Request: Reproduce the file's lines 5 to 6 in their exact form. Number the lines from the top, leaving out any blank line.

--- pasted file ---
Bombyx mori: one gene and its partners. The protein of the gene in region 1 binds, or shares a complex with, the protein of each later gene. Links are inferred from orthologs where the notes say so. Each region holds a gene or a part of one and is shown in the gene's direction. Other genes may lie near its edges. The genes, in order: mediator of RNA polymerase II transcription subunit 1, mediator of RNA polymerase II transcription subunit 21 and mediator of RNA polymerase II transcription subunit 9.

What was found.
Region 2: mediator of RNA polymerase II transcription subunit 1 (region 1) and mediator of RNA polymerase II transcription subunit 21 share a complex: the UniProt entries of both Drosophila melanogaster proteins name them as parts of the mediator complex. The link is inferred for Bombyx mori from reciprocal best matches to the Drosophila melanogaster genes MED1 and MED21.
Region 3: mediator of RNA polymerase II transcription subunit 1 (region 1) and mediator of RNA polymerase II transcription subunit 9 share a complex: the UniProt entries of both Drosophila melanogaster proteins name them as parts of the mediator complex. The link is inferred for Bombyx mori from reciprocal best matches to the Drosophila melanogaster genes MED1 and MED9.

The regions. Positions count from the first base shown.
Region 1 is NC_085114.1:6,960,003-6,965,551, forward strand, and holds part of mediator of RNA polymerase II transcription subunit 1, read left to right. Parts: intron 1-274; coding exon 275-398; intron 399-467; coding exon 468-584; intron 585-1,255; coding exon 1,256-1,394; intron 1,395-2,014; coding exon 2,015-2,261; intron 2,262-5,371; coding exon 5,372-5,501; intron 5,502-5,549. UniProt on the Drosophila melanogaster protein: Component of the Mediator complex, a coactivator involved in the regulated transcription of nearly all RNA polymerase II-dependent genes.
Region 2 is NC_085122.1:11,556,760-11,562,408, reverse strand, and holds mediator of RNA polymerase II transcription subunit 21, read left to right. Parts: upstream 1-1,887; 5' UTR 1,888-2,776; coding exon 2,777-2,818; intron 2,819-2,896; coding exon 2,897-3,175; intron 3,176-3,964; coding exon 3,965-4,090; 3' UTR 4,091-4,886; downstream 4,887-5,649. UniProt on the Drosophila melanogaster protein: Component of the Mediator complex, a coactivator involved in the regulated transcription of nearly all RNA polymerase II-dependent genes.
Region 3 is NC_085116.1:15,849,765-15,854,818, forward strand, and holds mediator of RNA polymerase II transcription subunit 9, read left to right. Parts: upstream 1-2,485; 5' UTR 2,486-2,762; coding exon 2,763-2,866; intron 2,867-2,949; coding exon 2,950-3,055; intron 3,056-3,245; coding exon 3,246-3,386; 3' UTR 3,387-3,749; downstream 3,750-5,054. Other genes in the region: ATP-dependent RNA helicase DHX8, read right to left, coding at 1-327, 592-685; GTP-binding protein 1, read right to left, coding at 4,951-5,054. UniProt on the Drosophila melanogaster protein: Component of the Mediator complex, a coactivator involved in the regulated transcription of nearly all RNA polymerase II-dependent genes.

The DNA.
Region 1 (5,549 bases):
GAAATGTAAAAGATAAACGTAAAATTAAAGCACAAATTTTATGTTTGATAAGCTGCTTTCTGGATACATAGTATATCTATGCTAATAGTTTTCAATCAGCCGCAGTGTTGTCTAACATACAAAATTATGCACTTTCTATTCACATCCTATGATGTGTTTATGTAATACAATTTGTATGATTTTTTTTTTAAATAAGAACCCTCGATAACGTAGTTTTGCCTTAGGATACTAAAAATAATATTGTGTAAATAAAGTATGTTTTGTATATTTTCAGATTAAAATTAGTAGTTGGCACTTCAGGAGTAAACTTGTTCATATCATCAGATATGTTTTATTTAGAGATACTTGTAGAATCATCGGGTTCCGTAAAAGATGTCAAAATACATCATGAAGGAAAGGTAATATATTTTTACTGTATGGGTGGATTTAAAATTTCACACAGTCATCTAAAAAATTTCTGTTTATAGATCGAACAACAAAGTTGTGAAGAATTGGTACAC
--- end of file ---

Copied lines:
The regions. Positions count from the first base shown.
Region 1 is NC_085114.1:6,960,003-6,965,551, forward strand, and holds part of mediator of RNA polymerase II transcription subunit 1, read left to right. Parts: intron 1-274; coding exon 275-398; intron 399-467; coding exon 468-584; intron 585-1,255; coding exon 1,256-1,394; intron 1,395-2,014; coding exon 2,015-2,261; intron 2,262-5,371; coding exon 5,372-5,501; intron 5,502-5,549. UniProt on the Drosophila melanogaster protein: Component of the Mediator complex, a coactivator involved in the regulated transcription of nearly all RNA polymerase II-dependent genes.